As a reporter in the Oklahoma City area, I covered the events and proceedings surrounding the bombing for several news organizations, most prominently Reuters. I was on the site an hour after the explosion. In early spring 1996 I obtained a 66-page chronology confirming that Timothy McVeigh bombed the Alfred P. Murrah Federal Building, specifying steps he says he took to execute the act. What follows is a narrative of the Oklahoma City bombing based on the document, which was assembled by Jones, Wyatt & Roberts, counsel for McVeigh. The summary document seems to be based on interviews with McVeigh, various research sources and investigative reports. Portions of this story appeared in March on Playboy's Web site. In the interim I have expanded on the online version, elucidating certain parts of McVeigh's account and addressing various inconsistencies.
Who's the hottest TV baba of them all? A few years ago the answer was clear to every American male who had eyes and a pulse. It was Pam--Miss February 1990 Pamela Anderson, who made Baywatch (a.k.a. Babe-watch) the planet's most-watched show. Then along came Jenny McCarthy, our Playmate of the Year 1994. All she did was leap from MTV's dating show Singled Out into films and onto posters, hit records, The Jenny McCarthy Show on MTV and her own NBC sitcom. Now comes our latest hottest-of-all girl: Carmen. After we introduced Carmen Electra in May 1996, her career caught fire. Carmen, 25, is not only MTV's new Singled Out girl, she has also signed on as the newest Baywatch star--a bustier, brunette, late-Nineties answer to Pam. What kind of woman can fill the shoes of such superblondes? "Me. I'm ready for anything," Carmen told us when we met last year. And while she was one of roughly a zillion pretty girls seeking stardom, we saw something special in her. Prince felt the same voltage, but the records he made with rapper Carmen fizzled. Her Playboy gig was a hit, however, and now Carmen sizzles.
In the fall of 1948, when I arrived in Plunkettsburg to begin the fieldwork I hoped would lead to a doctorate in archaeology, there were still a good number of townspeople living there whose memories stretched back to the time, in the final decade of the previous century, when the soot-blackened hills that encircle the town fairly swarmed with savants and mad diggers. In 1892 the discovery, on a hilltop overlooking the Miskahannock River, of the burial complex of a hitherto-unknown tribe of Mound Builders had set off a frenzy of excavation and scholarly poking around that made several careers, among them that of the aged hero of my profession who was chairman of my dissertation committee. It was under his redoubtable influence that I had taken up the study of the awful, illustrious Miskahannocks, with their tombs and bone pits, a course that led me at last, one gray November afternoon, to turn my overladen fourth-hand Nash off the highway from Pittsburgh to Morgantown, and to navigate, tightly gripping the wheel, the pitted ghost of a roadbed that winds up through the Yuggogheny Hills, then down into the broad and gloomy valley of the Miskahannock.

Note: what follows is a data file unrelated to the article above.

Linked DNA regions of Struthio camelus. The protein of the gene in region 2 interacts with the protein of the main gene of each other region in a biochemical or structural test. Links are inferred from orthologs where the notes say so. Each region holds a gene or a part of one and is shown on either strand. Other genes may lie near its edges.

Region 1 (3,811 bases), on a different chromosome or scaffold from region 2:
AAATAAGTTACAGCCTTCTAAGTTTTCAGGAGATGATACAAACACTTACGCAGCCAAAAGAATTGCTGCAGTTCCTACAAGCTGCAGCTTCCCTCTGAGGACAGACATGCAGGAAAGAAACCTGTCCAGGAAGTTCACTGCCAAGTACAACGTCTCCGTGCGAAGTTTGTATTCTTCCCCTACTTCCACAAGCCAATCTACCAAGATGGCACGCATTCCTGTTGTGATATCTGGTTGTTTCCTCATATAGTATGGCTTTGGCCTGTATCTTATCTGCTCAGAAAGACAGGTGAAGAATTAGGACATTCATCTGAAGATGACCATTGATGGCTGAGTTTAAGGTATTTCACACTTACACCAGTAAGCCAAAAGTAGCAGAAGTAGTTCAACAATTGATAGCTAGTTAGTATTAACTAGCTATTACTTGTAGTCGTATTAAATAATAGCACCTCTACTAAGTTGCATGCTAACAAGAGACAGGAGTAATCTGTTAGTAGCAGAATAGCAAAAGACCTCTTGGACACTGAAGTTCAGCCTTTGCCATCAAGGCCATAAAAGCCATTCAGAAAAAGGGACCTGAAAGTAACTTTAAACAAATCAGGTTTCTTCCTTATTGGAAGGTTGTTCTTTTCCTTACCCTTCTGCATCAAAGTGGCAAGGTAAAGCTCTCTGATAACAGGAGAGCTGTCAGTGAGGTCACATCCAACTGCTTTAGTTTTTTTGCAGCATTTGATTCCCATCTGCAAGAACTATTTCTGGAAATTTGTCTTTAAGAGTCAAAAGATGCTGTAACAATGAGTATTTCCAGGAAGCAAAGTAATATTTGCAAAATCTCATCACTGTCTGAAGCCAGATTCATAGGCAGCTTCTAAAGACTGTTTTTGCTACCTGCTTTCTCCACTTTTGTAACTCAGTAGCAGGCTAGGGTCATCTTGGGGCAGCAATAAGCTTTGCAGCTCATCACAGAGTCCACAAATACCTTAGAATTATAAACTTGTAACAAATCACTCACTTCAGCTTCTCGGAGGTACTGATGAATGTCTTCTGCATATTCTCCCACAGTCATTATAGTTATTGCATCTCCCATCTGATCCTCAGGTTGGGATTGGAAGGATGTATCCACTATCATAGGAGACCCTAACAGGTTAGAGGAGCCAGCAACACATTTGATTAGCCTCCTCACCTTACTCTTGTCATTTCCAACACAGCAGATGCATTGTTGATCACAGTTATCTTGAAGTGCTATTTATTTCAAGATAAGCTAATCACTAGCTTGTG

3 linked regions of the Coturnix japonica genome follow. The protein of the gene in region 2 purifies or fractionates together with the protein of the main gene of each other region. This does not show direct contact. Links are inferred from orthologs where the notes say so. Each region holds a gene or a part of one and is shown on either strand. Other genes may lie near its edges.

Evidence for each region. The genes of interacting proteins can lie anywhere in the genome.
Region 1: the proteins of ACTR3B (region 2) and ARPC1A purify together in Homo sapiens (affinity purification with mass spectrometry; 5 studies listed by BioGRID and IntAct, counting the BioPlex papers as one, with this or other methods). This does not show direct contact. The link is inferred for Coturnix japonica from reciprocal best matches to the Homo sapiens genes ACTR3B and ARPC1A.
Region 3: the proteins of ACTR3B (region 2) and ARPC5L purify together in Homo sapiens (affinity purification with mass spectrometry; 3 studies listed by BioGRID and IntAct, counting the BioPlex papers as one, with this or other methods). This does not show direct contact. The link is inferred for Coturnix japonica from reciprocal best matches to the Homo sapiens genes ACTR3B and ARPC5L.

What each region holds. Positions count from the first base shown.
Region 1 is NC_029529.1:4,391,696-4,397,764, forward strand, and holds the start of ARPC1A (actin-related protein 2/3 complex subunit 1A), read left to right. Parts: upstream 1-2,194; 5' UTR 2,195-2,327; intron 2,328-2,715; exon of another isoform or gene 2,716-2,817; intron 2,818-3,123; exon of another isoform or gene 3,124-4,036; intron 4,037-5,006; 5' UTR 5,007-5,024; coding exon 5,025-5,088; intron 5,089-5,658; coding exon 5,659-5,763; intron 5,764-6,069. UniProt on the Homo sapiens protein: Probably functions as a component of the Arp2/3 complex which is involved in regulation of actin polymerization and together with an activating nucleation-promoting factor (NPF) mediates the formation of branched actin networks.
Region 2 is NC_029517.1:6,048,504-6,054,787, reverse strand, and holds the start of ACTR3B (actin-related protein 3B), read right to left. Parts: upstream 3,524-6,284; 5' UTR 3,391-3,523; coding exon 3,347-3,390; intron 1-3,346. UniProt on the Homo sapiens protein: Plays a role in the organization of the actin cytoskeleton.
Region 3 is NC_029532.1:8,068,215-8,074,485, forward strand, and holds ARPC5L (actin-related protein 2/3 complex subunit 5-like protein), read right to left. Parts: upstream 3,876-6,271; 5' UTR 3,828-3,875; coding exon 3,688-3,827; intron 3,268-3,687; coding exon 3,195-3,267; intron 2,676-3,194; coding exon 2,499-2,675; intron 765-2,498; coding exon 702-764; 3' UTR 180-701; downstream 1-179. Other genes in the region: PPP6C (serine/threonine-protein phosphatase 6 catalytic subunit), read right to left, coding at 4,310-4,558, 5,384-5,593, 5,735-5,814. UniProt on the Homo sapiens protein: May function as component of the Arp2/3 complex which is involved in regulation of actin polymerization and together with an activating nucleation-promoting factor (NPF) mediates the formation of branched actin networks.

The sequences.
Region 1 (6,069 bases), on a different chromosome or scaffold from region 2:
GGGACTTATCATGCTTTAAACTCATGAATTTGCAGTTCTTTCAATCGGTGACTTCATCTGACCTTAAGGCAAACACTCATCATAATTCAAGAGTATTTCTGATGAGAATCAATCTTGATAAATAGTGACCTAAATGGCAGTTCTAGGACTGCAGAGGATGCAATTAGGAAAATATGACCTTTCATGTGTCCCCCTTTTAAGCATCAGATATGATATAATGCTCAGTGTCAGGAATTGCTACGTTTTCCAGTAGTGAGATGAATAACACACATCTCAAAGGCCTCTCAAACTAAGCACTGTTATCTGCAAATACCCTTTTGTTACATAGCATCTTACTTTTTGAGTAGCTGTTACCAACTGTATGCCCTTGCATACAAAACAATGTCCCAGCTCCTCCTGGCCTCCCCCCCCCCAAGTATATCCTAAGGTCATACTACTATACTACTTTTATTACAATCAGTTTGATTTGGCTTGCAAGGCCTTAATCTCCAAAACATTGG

It's a summer fashion shoot in the dead of winter. Everyone arrives at the loft in down jackets, sulky and bulky. The photographer turns up the heat, breaks out the machine-age chairs and tosses fluffy things underfoot. Winter hits the floor in a pile. Summer jumps off the hangers--close-fitting clothes in soft tones. Among young designers, the trend is to use tight stretch fabrics. It's a less drapey look than the usual casualwear, yet just as relaxed. Models gather. At first, they touch one another's clothes tentatively. Sensual stuff, this. Smiles break the ice. There's no fancy gender-bending here. Boys will be boys and girls will be flirty.
Dr. Irwin Goldstein is testing the future, and it's one hell of an improvement. For more than two decades, Dr. Goldstein, a professor of urology at Boston University School of Medicine, has been one of a small group of internationally recognized medical pioneers researching that shadowy male nightmare, impotence. Within days of the celebrated 1983 American Urological Association meeting at which G.S. Brindley, an audacious British researcher, dropped his pants for a personal demonstration of his penis injection therapy, Goldstein had his own patients using the needle. The technique is now the most widely employed in impotence treatment. Over the years, Goldstein has applied virtually every worthwhile remedy in recent medical history--including permanently erect and pump-operated implants, vacuum tubes, surgical bypasses to improve blood flow to the noble organ, and those erection-stimulating injections. But what he's now testing on a grateful collection of New Englander volunteers is the incandescent dream of millions of men who wilt as romance blooms.